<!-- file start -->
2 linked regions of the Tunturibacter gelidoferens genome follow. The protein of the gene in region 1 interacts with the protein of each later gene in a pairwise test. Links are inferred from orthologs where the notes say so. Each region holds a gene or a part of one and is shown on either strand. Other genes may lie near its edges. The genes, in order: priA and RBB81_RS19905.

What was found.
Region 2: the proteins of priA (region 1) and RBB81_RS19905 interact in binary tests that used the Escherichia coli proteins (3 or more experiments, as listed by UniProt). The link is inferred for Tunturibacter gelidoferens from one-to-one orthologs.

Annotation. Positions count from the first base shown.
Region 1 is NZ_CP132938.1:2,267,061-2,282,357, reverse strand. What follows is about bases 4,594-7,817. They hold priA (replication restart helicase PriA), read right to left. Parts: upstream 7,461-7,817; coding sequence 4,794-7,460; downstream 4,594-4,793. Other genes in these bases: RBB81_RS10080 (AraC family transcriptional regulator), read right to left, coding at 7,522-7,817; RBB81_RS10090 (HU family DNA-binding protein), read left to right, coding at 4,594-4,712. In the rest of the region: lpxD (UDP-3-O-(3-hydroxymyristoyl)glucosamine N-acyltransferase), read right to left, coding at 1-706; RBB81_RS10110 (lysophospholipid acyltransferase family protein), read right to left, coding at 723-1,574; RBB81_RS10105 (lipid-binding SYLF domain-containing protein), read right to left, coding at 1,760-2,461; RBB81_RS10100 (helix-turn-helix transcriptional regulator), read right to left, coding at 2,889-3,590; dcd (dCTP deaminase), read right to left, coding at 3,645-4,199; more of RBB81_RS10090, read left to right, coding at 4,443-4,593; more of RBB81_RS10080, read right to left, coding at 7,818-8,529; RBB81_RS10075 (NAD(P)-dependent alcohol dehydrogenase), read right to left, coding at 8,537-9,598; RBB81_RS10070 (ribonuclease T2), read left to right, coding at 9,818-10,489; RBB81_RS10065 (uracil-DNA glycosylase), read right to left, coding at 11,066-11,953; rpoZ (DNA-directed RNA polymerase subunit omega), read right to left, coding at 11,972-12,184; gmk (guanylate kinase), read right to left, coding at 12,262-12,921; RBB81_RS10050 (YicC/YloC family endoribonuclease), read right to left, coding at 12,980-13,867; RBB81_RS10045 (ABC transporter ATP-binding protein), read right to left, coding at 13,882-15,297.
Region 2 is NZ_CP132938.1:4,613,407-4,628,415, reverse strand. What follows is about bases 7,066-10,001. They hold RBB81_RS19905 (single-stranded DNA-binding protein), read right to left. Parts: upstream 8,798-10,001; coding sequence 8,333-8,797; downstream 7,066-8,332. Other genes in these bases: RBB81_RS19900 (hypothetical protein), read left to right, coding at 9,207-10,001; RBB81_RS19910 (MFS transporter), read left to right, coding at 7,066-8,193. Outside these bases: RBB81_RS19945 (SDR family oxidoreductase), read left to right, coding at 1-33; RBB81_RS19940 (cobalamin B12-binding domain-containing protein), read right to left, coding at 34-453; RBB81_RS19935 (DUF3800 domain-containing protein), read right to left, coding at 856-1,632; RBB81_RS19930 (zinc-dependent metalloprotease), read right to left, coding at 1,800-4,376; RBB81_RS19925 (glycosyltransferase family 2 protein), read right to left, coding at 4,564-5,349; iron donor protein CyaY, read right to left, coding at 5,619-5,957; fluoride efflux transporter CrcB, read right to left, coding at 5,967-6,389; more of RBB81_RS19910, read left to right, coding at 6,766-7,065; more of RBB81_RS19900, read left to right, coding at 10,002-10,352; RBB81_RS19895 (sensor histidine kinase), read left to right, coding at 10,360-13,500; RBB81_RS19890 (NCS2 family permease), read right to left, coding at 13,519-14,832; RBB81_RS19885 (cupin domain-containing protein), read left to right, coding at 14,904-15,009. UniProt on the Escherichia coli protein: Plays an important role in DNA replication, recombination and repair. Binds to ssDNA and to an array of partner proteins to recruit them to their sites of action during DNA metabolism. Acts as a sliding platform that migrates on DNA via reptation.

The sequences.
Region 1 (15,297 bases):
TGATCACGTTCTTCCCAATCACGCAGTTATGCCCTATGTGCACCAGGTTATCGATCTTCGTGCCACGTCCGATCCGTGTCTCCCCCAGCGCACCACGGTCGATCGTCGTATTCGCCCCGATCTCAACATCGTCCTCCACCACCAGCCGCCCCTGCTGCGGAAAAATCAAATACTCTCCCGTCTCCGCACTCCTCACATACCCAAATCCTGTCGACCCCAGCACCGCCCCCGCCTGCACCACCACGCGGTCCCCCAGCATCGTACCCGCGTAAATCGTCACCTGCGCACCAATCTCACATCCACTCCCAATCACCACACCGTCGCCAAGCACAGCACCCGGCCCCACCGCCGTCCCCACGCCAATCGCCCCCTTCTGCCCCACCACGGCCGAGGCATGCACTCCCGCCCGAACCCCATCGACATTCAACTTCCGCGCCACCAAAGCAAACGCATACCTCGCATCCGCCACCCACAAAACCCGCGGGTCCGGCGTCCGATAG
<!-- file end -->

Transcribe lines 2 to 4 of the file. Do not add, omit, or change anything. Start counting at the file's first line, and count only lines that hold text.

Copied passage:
What was found.
Region 2: the proteins of priA (region 1) and RBB81_RS19905 interact in binary tests that used the Escherichia coli proteins (3 or more experiments, as listed by UniProt). The link is inferred for Tunturibacter gelidoferens from one-to-one orthologs.

Annotation. Positions count from the first base shown.